Collaboration is not the national institution patronising the regional one and using its brand to make the product its own rather than properly shared simply to give the brand a regional presence, as so often happens in “collaborations” between regional museums and galleries and their national “partners”. There needs to be a genuine synergy, a will for both sides of a partnership to work together for the piece of work, not for the different purposes of either.

The truth is that co-production is what is making regional producing theatres viable. Genuine co-production is what can make the Rufus Norris’s National properly national.

 

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3 Comments

  1. The National Theatre of Scotland has a “Theatre Without Walls” policy with just such an engagement as you are outlining Simon…
    Maybe Rufus Norrish could nip round and have a chat with Vicky Featherstone.

  2. Bravo. Well said. 88% of the population do not live in London, so I fear that, so far, our so-called “National” theatre has really been just a London theatre. The touring policies of the RSC and now Shakespeare’s Globe put the NT to shame. You are right – the NT needs to establish close relationships with Regional powerhouses (like Tom Morris’s Bristol Old Vic) – the nourishment they could provide might help it grow into something truly National.

  3. It is not untrue that in times of reducing funding, co-production is helping to make regional producing houses viable, but what are we actually talking about here? If it’s the most common form of co-production, then it’s about money – shows being funded from more than one source – so if we’re effectively saying the National Theatre should be investing in regional productions are we not actually saying that the balance of public funding is currently wrong? That there is money apparently to be spared by the National Theatre that could be spent elsewhere? Surely it’s not the responsibility of the National to rebalance the funding map, but those awarding the funding in the first place.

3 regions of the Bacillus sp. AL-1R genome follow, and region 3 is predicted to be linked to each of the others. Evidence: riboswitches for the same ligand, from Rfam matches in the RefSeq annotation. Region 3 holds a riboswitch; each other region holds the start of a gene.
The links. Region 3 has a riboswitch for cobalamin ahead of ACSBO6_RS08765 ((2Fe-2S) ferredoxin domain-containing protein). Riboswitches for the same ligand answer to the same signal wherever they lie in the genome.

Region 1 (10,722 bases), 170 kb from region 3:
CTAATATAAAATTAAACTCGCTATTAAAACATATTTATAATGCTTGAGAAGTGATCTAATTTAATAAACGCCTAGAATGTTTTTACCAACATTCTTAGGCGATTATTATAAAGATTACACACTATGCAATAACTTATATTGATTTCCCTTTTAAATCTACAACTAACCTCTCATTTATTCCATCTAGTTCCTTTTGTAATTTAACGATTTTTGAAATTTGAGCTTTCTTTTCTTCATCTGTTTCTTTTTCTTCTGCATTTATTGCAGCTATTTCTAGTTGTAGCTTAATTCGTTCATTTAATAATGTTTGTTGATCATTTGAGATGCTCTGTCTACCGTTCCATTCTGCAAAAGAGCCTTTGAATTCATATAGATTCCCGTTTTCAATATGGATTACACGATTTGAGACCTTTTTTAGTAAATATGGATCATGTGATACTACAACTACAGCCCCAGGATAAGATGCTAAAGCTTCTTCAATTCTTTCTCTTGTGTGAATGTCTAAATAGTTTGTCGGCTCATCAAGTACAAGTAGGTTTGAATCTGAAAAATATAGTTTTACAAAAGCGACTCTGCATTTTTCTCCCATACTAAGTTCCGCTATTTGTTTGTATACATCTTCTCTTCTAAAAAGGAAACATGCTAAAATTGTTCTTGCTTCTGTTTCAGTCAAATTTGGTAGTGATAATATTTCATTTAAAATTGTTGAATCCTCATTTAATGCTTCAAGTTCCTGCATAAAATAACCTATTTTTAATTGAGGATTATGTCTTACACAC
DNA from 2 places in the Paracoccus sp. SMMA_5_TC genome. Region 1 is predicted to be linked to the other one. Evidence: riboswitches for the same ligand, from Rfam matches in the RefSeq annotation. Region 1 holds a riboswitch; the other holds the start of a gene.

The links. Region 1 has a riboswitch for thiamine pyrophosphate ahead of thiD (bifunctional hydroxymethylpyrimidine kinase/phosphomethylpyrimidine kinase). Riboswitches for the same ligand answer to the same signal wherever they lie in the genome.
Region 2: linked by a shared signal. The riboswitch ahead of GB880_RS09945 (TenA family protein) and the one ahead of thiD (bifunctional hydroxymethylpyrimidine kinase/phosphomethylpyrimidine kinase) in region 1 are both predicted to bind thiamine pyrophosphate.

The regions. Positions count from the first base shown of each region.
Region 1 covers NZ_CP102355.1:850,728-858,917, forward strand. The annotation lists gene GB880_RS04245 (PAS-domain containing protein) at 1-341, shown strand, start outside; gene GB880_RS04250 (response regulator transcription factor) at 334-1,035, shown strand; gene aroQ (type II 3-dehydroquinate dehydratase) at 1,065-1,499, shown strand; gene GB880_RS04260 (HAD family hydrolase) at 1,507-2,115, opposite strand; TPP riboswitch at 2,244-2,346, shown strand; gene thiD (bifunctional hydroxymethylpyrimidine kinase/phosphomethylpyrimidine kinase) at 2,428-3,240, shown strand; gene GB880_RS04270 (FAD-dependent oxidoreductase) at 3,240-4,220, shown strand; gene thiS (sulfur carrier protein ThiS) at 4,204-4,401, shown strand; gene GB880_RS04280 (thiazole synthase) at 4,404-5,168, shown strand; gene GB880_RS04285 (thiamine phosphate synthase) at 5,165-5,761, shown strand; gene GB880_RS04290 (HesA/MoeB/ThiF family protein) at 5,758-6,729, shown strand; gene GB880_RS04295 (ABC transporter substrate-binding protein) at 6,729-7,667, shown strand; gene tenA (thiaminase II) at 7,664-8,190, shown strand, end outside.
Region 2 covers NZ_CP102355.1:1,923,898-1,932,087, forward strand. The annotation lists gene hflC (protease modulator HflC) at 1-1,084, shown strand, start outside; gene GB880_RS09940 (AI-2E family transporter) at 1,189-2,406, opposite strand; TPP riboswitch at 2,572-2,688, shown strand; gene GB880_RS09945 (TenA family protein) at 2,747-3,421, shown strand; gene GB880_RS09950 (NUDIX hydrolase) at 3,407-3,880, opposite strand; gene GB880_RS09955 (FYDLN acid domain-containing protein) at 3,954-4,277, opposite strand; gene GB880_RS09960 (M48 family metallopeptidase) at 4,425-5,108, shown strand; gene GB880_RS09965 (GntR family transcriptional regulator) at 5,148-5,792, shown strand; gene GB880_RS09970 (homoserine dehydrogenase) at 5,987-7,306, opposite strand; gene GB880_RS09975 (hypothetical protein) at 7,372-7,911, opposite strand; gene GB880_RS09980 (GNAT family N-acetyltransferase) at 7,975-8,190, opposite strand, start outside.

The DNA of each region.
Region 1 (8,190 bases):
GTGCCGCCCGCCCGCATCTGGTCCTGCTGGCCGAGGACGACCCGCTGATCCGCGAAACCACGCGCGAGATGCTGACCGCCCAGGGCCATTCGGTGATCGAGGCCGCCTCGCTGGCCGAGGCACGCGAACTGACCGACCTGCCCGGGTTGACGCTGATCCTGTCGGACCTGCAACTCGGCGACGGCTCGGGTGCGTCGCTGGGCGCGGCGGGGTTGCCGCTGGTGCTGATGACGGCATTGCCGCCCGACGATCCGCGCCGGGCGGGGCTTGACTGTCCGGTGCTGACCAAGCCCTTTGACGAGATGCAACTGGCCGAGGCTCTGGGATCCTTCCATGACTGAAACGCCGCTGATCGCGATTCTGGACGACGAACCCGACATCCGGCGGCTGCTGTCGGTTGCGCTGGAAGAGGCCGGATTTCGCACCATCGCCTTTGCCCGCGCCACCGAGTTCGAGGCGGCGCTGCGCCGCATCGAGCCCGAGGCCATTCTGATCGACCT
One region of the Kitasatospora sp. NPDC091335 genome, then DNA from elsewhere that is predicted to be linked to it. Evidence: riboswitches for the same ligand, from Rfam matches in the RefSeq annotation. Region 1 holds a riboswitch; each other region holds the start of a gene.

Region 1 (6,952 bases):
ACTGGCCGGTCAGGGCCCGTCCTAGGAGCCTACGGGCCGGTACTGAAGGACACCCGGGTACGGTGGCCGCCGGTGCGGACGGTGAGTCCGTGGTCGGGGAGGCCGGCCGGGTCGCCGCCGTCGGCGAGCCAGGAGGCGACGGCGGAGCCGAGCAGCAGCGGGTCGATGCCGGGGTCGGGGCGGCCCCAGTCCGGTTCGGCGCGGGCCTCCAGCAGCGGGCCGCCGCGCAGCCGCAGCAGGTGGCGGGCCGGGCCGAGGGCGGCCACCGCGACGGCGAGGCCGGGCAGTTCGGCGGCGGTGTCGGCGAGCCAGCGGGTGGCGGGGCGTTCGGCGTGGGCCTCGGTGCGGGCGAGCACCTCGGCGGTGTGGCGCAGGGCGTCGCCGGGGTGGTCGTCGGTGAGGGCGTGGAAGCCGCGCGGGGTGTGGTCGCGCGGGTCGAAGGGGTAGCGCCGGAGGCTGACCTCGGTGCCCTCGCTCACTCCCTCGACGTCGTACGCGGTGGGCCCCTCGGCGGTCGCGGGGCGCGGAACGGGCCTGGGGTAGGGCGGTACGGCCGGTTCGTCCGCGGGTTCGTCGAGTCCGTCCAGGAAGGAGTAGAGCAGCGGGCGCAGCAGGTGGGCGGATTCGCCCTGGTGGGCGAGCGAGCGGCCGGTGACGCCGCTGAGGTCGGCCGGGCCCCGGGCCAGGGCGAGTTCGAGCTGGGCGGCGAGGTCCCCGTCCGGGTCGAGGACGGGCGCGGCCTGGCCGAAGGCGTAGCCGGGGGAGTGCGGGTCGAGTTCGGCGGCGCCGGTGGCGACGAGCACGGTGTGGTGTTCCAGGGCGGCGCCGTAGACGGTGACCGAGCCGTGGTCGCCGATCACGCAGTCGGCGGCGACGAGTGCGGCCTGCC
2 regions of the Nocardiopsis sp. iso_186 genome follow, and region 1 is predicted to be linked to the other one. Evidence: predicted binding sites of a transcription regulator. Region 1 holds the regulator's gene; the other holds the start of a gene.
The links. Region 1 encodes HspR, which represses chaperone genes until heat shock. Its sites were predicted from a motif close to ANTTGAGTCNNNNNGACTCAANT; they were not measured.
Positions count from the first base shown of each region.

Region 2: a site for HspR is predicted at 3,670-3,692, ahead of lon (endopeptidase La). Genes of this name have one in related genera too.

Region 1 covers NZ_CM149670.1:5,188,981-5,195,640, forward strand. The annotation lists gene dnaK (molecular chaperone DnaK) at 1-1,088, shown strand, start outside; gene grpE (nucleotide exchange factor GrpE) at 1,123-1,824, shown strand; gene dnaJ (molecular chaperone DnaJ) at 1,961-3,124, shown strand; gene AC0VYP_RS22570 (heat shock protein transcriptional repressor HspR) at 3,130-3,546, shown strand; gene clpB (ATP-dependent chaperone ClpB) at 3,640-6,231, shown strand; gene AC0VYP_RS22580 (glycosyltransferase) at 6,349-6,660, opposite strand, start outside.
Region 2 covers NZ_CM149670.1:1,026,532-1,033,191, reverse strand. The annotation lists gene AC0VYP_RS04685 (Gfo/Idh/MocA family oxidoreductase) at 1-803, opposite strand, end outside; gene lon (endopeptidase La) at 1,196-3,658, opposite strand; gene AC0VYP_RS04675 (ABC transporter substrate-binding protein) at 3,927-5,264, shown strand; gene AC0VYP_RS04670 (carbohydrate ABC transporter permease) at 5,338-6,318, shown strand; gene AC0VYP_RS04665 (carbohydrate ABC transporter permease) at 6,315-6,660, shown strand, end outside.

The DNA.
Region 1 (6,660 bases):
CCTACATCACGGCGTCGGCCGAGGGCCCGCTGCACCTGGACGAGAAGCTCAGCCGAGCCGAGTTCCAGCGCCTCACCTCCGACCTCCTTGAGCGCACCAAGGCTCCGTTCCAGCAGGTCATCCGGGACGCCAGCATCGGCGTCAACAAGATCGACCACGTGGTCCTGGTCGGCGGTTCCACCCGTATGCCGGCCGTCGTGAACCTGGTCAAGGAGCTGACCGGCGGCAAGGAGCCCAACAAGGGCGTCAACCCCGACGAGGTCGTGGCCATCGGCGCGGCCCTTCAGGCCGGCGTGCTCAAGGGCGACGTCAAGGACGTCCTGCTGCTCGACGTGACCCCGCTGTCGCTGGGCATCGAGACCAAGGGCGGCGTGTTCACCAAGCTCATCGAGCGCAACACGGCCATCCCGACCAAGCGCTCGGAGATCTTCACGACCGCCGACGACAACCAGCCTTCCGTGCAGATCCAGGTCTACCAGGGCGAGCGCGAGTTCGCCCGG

Or are we talking about artistic co-productions? In which case, are regional producing houses, which are often artistic powerhouses in their own right, really in need of that outside input? Or are we talking about touring policies? In which case, again, are regional producing houses really in need of visits from the National Theatre when the work they are currently producing to fill their programme is of such a high standard?

    It is true that “being collegiate with the whole of the theatre community and by collaborating” the National Theatre can somehow honour its brief, but there is as much to be said for the sharing of an astonishing infrastructure as there is of finance or artistic expertise. At Greenwich Theatre, for example, our box office software is subcontracted from the National Theatre, with their team supporting its operation. We run a system that we would struggle to afford without that support, but we maintain our artistic individuality and we make no direct financial demand on the National. The major funded players in the arts certainly should play a role in the national picture, not focusing the benefits of the funding solely on the capital, but it would be wrong to suggest that it is within their brief to redistribute funding (even if there is a strong argument for that redistribution to happen), and would risk becoming patronising to regional theatre makers to suggest that a touring show from the National is just what audiences in other regions are crying out for and what the National should be obliged to provide.